According to a February, 2012 article in Advertising Age, email marketers may be risking long-term damage to their brands by overloading consumers with offers and marketing materials. It's not hard to understand why this might be a concern.

Responsys, a company that tracks the email marketing activity of more than 100 of the top retailers, says retailers sent each of their subscribers an average of 177 promotional emails in 2011. That's an increase of 16% over the previous year. And 51% higher than in 2008.

This kind of overwhelming volume in consumer inboxes could be viewed as an opportunity for direct mail advertisers who may elect to promote the value of delivering messages to a less crowded receptacle - the good old-fashioned mailbox. But not by duplicating the mass-mail practices of the past. Direct mail today can be more targeted and relevant than ever. We know how to do that and we have all the tools, such as sophisticated document composition engines and reasonably-priced color printers. In fact, because it's more expensive to produce, mail has to be more accurate and precise than email to create a compelling ROI argument.

A Silver Lining for Direct Mailers?
Consumers that are fed up with all the promotional content coming to their email accounts might just be willing to pay more attention to physical pieces. If printers and mailing service providers who have been worried about the volume of their work that is migrating to electronic channels are patient and smart, things might turn out better than they thought.

Consumers know that physical mail costs more than email. If the mailers can communicate that they only spend money on sending mail to customers who are worthy, then "junk mail" doesn't seem so trashy anymore.

Of course this only works if the direct mail pieces that get produced and mailed are truly targeted, and individualized. The investment in selecting the chosen participants and crafting the communication must be evident.

Regaining the Trust
Using existing data and information provided by customers to make the communications more relevant and beneficial to the recipients can make a big difference. In a survey conducted in 2011 by LoyaltyOne, 88% of consumers believed personal information gathered by companies was used only to benefit the company. And 74% said they didn't believe they received any benefit at all by providing personal information. That has to change if direct mail is to shrug off the negative image it has in the minds of most consumers.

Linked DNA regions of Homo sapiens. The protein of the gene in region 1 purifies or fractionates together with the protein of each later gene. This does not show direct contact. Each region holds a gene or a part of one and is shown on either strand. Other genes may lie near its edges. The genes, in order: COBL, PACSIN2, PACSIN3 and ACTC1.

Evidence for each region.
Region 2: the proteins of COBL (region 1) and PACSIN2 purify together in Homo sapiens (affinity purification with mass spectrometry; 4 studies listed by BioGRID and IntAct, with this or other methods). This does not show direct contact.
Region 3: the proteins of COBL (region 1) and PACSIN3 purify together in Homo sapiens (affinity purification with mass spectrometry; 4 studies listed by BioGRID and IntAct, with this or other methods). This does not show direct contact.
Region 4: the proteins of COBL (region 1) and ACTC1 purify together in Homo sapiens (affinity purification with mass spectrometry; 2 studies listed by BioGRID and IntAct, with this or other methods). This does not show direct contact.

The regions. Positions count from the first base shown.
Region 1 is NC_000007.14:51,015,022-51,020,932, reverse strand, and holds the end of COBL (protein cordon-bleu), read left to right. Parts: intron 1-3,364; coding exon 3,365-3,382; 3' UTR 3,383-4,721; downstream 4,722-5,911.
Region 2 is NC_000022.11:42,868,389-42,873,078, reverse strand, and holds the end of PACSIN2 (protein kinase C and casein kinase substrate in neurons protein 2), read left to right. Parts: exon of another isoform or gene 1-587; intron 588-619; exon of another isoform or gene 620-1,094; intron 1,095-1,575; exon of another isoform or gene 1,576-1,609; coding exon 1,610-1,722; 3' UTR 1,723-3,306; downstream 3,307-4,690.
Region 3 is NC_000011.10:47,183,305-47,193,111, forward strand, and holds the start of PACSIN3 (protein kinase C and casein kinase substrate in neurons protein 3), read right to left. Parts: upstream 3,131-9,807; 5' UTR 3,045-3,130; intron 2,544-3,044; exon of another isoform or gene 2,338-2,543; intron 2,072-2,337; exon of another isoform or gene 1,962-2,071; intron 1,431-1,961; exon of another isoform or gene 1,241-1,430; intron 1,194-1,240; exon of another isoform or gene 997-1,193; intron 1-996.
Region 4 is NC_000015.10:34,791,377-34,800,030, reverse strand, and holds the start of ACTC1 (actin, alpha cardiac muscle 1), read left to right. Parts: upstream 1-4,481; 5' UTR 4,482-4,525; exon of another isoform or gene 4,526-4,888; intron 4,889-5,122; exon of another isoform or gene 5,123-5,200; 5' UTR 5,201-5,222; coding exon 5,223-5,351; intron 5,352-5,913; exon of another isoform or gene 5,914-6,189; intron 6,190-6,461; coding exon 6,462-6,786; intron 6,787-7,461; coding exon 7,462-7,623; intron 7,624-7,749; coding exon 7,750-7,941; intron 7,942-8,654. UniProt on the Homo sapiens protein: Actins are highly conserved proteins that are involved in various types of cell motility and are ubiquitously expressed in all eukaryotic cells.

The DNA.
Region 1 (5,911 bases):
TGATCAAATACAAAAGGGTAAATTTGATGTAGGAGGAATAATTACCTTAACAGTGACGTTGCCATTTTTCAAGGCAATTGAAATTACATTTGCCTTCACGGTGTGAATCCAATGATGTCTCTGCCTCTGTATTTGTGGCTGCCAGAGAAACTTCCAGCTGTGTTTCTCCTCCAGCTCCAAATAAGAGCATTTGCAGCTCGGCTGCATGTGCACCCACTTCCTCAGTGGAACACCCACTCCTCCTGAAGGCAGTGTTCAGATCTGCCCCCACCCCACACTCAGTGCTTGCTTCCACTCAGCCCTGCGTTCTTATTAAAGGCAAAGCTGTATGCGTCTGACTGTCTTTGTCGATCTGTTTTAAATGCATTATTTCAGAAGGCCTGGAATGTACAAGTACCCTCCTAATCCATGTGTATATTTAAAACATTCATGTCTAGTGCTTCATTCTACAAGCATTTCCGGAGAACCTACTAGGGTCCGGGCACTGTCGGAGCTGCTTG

Consumers distrust marketers. And email is probably the least trustworthy communication channel because of scams, viruses, and the sheer volume of messages. Just getting emails past spam filters and making them seem safe enough to open is getting to be a struggle. Of course there have been deceptive physical mail pieces as well. But they have never been delivered on the scale seen in consumer inboxes today. And no one worries that just opening an envelope is going to put their privacy or finances immediately at risk.

If I were considering a direct mail marketing program today I think I'd be doing everything in my power to make sure I only mailed to prospects that were likely to find the offer relevant. No more mailing customer acquisition pieces to the current customer list, no more gutter-replacement coupons sent to apartment dwellers, and I'd discontinue the practice of buying lists I couldn't qualify as legitimate prospects.

I'd also use the tools at my disposal to make the recipients feel special by personalizing content, and using information they provided about themselves to suggest appropriate products or services. I think it would be a good idea to invest in quality materials as well. If every well-qualified prospect received a personalized and relevant offer, it's worth it to make sure the mail piece looks important. This will lessen the chances that consumers will discard the envelope unopened because it looks like all the other junk mail that gets delivered every day.

Maybe it's time for direct mail to prove that it's the best way to reach consumers. Competing with email may not be the answer. But rising above it just might be an angle worth pursuing.

Mike Porter is President of Print/Mail Consultants, an independent consulting firm that helps companies nationwide be more productive, adapt to changing requirements, and lower costs in their document operations. For more ideas about how to keep mail relevant, efficient, and less expensive, connect with Mike directly at Or visit and sign up for Practical Stuff - the free newsletter for document operations.